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South London Theatre

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File:South London Theatre 118125.jpg
The South London Theatre
Address 2a Norwood High Street
London
23x15px United Kingdom
Coordinates

51°25′55″N 0°06′11″W / 51.431915°N 0.103191°W / 51.431915; -0.103191{{#coordinates:51.431915|-0.103191|type:landmark|||||| | |name=

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Public transit West Norwood
Type community theatre
Capacity 96 (Bell Theatre)
30-60 (Prompt Corner)
Construction
Opened 1967
Architect Owen Luder
Website
http://www.southlondontheatre.co.uk

The South London Theatre is a Community theatre in West Norwood in the London Borough of Lambeth, England. The first play opened in October 1967, and it is now a busy theatrical venue, presenting more than 22 shows annually in two auditoria: the 100-seater proscenium arch "Bell Theatre" and a smaller "black box theatre" called "Prompt Corner", it also has a private basement bar open 363 nights a year which is host to regular social events.

The plays produced include all genres: Shakespeare, comedy, classics, pantomime, musicals and modern cutting-edge drama. New writing is particularly encouraged, as are aspiring directors. There are plenty of available roles behind scenes and help and encouragement is given to new members.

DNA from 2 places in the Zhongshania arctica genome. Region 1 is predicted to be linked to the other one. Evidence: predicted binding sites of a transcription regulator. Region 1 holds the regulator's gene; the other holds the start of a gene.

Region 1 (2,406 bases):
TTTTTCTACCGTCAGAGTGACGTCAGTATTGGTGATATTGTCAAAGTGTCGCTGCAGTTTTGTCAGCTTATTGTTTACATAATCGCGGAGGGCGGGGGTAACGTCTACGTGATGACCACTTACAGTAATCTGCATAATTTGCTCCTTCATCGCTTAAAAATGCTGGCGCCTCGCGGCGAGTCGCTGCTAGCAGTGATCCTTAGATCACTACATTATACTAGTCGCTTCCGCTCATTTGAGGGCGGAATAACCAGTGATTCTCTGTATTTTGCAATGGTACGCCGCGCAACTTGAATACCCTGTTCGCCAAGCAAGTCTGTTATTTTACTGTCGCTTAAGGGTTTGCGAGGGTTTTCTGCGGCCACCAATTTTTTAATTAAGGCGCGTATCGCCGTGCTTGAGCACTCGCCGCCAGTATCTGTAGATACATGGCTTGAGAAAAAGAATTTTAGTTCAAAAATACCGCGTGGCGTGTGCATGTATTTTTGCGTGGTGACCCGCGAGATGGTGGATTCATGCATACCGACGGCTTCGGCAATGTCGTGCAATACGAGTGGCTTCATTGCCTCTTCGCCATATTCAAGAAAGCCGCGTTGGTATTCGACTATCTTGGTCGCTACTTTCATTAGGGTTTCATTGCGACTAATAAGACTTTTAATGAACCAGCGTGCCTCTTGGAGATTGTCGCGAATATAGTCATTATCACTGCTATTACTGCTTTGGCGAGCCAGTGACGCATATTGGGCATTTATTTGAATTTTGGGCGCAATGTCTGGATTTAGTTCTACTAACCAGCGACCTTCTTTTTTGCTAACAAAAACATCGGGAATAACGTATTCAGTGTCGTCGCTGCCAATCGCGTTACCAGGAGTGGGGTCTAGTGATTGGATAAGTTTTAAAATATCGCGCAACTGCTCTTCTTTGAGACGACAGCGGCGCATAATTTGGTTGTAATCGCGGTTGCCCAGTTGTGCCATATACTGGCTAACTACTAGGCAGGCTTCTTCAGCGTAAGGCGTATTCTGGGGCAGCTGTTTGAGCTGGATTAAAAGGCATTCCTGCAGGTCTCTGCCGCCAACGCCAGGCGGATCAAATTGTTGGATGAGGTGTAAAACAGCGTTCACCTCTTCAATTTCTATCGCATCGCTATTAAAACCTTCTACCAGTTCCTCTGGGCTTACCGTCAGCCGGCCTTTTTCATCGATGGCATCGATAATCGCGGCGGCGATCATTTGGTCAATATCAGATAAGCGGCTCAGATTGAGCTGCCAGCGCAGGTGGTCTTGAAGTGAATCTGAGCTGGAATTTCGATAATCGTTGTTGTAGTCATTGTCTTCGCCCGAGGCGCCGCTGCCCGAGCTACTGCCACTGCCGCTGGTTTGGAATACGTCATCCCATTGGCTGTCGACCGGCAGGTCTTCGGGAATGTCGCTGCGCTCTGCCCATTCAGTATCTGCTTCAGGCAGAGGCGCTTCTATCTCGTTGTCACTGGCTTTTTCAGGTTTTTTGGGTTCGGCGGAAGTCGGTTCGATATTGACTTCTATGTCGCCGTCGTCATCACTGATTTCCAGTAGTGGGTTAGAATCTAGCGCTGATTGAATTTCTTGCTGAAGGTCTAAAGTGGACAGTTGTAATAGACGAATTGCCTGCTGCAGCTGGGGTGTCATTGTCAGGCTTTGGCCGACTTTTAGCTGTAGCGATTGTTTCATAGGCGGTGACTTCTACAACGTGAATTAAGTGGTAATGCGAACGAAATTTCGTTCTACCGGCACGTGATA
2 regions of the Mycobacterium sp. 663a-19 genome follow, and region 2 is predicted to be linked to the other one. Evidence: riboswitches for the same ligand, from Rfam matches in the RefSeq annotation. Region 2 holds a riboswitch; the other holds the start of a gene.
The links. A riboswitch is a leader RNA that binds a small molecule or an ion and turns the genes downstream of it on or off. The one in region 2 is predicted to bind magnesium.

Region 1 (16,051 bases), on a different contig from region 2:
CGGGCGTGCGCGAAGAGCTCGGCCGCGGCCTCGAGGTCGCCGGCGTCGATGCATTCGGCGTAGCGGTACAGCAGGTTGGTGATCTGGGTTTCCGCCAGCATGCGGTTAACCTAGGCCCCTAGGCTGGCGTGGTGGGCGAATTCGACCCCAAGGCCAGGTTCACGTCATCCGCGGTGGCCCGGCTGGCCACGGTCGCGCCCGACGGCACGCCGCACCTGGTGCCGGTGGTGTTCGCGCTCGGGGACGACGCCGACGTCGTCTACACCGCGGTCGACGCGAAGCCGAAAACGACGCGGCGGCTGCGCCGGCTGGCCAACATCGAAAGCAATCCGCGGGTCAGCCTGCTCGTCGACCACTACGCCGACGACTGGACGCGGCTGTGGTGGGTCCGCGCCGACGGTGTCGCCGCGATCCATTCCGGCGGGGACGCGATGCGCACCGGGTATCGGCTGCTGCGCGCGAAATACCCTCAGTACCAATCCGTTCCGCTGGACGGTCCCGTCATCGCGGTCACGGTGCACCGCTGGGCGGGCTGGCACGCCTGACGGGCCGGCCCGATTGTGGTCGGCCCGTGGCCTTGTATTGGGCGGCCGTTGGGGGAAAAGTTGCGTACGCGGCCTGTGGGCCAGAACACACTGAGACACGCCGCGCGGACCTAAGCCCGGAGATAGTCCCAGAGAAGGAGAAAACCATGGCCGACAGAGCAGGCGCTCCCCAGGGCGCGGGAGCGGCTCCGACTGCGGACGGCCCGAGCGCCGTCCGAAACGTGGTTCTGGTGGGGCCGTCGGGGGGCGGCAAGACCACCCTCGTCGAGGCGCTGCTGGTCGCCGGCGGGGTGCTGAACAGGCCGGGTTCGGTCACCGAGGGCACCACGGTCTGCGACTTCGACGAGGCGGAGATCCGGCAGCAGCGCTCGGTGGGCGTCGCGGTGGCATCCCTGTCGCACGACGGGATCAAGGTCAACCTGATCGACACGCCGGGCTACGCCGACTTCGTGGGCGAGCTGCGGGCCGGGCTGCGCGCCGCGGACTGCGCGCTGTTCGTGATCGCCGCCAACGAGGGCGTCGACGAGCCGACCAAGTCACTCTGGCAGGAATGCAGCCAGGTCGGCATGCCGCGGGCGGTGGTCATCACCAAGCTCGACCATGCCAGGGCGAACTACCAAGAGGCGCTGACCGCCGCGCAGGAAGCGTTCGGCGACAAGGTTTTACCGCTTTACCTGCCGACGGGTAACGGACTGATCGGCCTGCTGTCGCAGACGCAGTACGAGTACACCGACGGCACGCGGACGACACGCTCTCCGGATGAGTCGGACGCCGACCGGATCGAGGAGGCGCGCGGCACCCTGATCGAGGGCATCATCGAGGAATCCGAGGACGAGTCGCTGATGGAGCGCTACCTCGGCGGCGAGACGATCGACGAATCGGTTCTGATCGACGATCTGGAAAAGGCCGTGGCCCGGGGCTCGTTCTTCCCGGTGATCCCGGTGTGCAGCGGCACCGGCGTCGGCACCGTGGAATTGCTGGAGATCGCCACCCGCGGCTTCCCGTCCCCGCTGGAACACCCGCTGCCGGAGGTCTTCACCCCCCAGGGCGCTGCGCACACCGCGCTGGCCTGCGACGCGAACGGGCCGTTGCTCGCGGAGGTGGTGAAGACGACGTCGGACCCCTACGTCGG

There is a very active youth group[1] (known as the "South London Youth Theatre") as well as children's classes. The children have their own showcases and are also encouraged to participate in the main productions.

The South London Theatre is a member of the Little Theatre Guild of Great Britain.[2]

Building

The Gothic revival style building was originally a fire station, built in 1881, by the architect Robert Pearsall.[3] It retains much of that original character, for example it is the only fire Station for horse-drawn tenders which still has the look-out tower and doors still in place. The building should always retain its historic features as it is Grade II listed. It had a short history as a fire station as it was built for horse-drawn fire engines and the new motorised appliances were too big for the doors, which could not be extended. The area behind these doors, where the appliances and horses were kept, is now the Bell Theatre stage. Between its life as a fire station and its current one as a theatre, the building was used as a hall for the local church and also as an illegal boxing venue.

The design for the conversion to a theatre was by Owen Luder[4] (later to become President of the Royal Institute of British Architects on two occasions and a well-known Dulwich personality), the original design for the building was probably designed by Richard Pearsall, in the Metropolitan Board of Works Architect's Department.

Like all old buildings, the theatre requires a lot of maintenance and a renovation is planned which should make the building fully accessible and able to accept performances from external theatre companies.[5]

For those interested at simply looking around the building, it does tours for a weekend in September as part of Open House London.[6]

Patrons

Current

Former

See also

References

  1. ^ [1][dead link]
  2. ^ Little Theatre Guild of Great Britain
  3. ^ "London’s Oldest Operational Fire Station". e-shootershill.co.uk. Retrieved 23 December 2013. 
  4. ^ South London Theatre. The Theatres Trust. Retrieved on 2013-10-23.
  5. ^ Case for restoration funding
  6. ^ Open House. Londonopenhouse.org (2010-09-19). Retrieved on 2013-10-23.
  7. ^ News. southlondontheatre.co.uk (2013-07-12). Retrieved on 2013-10-23.